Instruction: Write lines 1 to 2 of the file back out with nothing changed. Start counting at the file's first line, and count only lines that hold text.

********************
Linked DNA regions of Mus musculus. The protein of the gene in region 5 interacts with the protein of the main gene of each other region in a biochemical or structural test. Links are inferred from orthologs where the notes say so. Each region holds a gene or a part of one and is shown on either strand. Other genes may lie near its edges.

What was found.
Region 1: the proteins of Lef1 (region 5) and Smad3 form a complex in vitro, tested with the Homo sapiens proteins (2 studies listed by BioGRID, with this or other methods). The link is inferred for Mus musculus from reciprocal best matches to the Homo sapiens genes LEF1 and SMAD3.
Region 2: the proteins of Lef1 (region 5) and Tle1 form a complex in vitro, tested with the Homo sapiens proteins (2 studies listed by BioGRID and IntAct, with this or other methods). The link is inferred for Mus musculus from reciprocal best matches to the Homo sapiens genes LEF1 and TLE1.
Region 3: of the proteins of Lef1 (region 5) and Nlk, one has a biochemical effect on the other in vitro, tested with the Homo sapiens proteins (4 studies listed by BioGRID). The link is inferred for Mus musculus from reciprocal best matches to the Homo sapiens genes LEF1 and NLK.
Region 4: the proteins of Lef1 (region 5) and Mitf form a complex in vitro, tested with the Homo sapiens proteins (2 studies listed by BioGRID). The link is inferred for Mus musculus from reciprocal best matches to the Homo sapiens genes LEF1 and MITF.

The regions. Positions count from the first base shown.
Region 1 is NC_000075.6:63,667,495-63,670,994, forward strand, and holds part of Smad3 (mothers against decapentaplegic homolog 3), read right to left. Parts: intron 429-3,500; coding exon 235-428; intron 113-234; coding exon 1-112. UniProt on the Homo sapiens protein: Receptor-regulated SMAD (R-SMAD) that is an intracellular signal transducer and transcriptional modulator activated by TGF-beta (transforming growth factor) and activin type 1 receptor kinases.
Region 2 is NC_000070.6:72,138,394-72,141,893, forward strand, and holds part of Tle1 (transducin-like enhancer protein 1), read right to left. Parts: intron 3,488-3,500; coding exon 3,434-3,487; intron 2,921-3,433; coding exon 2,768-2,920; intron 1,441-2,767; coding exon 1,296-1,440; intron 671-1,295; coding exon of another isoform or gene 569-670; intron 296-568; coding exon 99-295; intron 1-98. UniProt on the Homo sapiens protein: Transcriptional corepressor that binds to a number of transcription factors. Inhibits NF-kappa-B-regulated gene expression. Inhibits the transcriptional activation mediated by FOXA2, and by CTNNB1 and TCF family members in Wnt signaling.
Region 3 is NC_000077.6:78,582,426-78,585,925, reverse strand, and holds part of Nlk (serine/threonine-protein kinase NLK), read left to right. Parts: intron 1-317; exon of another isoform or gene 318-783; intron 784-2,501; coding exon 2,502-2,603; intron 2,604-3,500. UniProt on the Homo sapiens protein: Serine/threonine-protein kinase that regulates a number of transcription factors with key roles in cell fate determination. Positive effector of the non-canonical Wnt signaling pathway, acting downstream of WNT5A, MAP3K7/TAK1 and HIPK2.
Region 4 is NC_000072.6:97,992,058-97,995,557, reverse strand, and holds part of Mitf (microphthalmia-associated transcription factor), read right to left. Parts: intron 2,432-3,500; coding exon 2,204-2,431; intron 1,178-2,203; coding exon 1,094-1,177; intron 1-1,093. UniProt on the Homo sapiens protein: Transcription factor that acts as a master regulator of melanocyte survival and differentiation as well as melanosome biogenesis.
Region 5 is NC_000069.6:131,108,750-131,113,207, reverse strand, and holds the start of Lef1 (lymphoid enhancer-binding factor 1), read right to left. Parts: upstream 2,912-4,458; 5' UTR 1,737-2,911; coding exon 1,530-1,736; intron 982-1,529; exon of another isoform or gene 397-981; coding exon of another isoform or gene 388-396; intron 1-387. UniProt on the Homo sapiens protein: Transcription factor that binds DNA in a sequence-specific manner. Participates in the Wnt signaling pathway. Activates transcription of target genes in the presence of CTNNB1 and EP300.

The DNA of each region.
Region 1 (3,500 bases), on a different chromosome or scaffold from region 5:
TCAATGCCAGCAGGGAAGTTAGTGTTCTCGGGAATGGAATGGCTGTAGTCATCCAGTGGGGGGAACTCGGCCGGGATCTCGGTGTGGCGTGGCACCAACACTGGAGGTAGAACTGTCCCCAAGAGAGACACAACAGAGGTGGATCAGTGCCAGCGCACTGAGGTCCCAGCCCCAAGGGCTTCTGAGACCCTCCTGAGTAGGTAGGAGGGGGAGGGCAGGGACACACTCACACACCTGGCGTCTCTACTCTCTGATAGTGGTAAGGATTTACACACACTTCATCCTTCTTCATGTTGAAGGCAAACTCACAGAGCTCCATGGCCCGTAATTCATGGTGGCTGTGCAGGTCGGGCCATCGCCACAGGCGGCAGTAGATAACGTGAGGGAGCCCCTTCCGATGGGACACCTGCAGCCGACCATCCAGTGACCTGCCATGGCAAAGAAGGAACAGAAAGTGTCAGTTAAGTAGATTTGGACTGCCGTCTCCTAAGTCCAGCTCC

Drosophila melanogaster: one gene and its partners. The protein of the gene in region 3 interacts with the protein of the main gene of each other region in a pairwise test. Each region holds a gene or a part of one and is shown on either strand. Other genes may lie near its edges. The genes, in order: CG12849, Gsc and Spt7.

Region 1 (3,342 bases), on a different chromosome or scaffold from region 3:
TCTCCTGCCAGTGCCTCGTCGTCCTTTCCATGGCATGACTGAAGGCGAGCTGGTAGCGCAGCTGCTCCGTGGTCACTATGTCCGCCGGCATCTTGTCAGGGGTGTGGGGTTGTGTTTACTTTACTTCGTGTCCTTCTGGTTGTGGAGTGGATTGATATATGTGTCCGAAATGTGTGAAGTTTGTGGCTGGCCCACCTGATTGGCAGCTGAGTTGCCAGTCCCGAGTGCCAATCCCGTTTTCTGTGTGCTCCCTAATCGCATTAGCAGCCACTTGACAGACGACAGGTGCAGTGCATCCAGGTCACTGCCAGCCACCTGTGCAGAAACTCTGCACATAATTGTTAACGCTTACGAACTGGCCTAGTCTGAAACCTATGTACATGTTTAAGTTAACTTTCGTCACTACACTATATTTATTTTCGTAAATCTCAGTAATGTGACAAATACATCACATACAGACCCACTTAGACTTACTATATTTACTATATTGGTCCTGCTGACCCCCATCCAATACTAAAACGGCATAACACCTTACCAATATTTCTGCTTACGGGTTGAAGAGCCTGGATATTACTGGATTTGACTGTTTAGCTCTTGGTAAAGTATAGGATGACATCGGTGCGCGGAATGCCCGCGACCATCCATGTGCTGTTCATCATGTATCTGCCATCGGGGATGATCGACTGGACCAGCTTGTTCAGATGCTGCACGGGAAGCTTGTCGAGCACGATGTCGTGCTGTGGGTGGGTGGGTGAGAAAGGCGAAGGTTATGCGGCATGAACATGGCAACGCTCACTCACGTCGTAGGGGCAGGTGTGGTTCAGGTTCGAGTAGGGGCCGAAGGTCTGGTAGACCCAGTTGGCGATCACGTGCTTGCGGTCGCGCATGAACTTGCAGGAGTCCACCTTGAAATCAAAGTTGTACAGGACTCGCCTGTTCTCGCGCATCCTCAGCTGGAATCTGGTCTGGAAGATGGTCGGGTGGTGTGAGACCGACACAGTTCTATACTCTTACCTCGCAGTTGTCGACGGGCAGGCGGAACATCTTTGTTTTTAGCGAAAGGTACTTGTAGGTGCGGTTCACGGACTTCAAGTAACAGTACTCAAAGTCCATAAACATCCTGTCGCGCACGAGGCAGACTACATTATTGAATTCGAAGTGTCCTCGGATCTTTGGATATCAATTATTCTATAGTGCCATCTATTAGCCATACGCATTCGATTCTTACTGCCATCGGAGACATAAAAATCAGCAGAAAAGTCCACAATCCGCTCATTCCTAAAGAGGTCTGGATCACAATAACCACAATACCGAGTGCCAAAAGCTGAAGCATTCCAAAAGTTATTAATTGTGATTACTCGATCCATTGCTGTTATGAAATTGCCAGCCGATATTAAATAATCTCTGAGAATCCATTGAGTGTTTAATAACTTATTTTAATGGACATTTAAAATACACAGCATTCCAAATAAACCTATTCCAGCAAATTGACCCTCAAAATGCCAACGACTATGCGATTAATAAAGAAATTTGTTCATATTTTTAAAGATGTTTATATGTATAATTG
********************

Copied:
Linked DNA regions of Mus musculus. The protein of the gene in region 5 interacts with the protein of the main gene of each other region in a biochemical or structural test. Links are inferred from orthologs where the notes say so. Each region holds a gene or a part of one and is shown on either strand. Other genes may lie near its edges.

What was found.